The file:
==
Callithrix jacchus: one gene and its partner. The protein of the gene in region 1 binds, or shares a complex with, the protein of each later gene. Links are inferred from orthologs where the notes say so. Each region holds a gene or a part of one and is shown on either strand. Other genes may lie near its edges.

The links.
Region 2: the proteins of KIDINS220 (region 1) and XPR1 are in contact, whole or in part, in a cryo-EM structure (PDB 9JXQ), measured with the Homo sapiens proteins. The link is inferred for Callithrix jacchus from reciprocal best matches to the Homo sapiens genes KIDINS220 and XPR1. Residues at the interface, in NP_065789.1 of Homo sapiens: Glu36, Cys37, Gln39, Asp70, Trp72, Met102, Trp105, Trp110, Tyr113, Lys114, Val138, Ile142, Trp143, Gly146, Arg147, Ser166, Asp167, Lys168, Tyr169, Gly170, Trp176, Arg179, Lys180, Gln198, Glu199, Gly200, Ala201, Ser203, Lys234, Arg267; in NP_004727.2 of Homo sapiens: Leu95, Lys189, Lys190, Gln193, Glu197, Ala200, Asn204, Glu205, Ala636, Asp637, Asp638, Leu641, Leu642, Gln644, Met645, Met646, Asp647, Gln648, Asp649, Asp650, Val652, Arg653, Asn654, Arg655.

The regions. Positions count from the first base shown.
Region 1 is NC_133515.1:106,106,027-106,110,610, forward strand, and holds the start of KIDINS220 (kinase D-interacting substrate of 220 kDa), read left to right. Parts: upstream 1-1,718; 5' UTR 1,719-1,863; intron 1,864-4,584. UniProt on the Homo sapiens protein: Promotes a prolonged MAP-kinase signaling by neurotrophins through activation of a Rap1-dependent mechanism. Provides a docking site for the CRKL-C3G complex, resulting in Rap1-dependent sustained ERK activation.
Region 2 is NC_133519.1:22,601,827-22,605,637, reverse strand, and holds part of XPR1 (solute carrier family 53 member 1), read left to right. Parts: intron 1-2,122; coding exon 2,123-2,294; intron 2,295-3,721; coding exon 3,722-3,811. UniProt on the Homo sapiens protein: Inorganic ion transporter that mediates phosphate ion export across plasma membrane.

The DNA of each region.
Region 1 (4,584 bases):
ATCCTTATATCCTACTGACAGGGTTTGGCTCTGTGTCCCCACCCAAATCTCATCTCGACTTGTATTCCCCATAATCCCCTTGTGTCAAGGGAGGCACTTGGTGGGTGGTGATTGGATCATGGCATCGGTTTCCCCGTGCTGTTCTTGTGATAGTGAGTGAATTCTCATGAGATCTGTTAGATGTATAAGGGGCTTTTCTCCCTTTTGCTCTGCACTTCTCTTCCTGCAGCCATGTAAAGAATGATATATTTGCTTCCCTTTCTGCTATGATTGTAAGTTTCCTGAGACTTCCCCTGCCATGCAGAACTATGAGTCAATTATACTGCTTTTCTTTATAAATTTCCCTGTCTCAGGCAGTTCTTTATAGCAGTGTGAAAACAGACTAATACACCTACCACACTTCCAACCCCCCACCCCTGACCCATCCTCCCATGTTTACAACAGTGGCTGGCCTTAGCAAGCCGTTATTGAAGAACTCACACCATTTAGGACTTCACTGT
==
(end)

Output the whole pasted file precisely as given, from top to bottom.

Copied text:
Callithrix jacchus: one gene and its partner. The protein of the gene in region 1 binds, or shares a complex with, the protein of each later gene. Links are inferred from orthologs where the notes say so. Each region holds a gene or a part of one and is shown on either strand. Other genes may lie near its edges.

The links.
Region 2: the proteins of KIDINS220 (region 1) and XPR1 are in contact, whole or in part, in a cryo-EM structure (PDB 9JXQ), measured with the Homo sapiens proteins. The link is inferred for Callithrix jacchus from reciprocal best matches to the Homo sapiens genes KIDINS220 and XPR1. Residues at the interface, in NP_065789.1 of Homo sapiens: Glu36, Cys37, Gln39, Asp70, Trp72, Met102, Trp105, Trp110, Tyr113, Lys114, Val138, Ile142, Trp143, Gly146, Arg147, Ser166, Asp167, Lys168, Tyr169, Gly170, Trp176, Arg179, Lys180, Gln198, Glu199, Gly200, Ala201, Ser203, Lys234, Arg267; in NP_004727.2 of Homo sapiens: Leu95, Lys189, Lys190, Gln193, Glu197, Ala200, Asn204, Glu205, Ala636, Asp637, Asp638, Leu641, Leu642, Gln644, Met645, Met646, Asp647, Gln648, Asp649, Asp650, Val652, Arg653, Asn654, Arg655.

The regions. Positions count from the first base shown.
Region 1 is NC_133515.1:106,106,027-106,110,610, forward strand, and holds the start of KIDINS220 (kinase D-interacting substrate of 220 kDa), read left to right. Parts: upstream 1-1,718; 5' UTR 1,719-1,863; intron 1,864-4,584. UniProt on the Homo sapiens protein: Promotes a prolonged MAP-kinase signaling by neurotrophins through activation of a Rap1-dependent mechanism. Provides a docking site for the CRKL-C3G complex, resulting in Rap1-dependent sustained ERK activation.
Region 2 is NC_133519.1:22,601,827-22,605,637, reverse strand, and holds part of XPR1 (solute carrier family 53 member 1), read left to right. Parts: intron 1-2,122; coding exon 2,123-2,294; intron 2,295-3,721; coding exon 3,722-3,811. UniProt on the Homo sapiens protein: Inorganic ion transporter that mediates phosphate ion export across plasma membrane.

The DNA of each region.
Region 1 (4,584 bases):
ATCCTTATATCCTACTGACAGGGTTTGGCTCTGTGTCCCCACCCAAATCTCATCTCGACTTGTATTCCCCATAATCCCCTTGTGTCAAGGGAGGCACTTGGTGGGTGGTGATTGGATCATGGCATCGGTTTCCCCGTGCTGTTCTTGTGATAGTGAGTGAATTCTCATGAGATCTGTTAGATGTATAAGGGGCTTTTCTCCCTTTTGCTCTGCACTTCTCTTCCTGCAGCCATGTAAAGAATGATATATTTGCTTCCCTTTCTGCTATGATTGTAAGTTTCCTGAGACTTCCCCTGCCATGCAGAACTATGAGTCAATTATACTGCTTTTCTTTATAAATTTCCCTGTCTCAGGCAGTTCTTTATAGCAGTGTGAAAACAGACTAATACACCTACCACACTTCCAACCCCCCACCCCTGACCCATCCTCCCATGTTTACAACAGTGGCTGGCCTTAGCAAGCCGTTATTGAAGAACTCACACCATTTAGGACTTCACTGT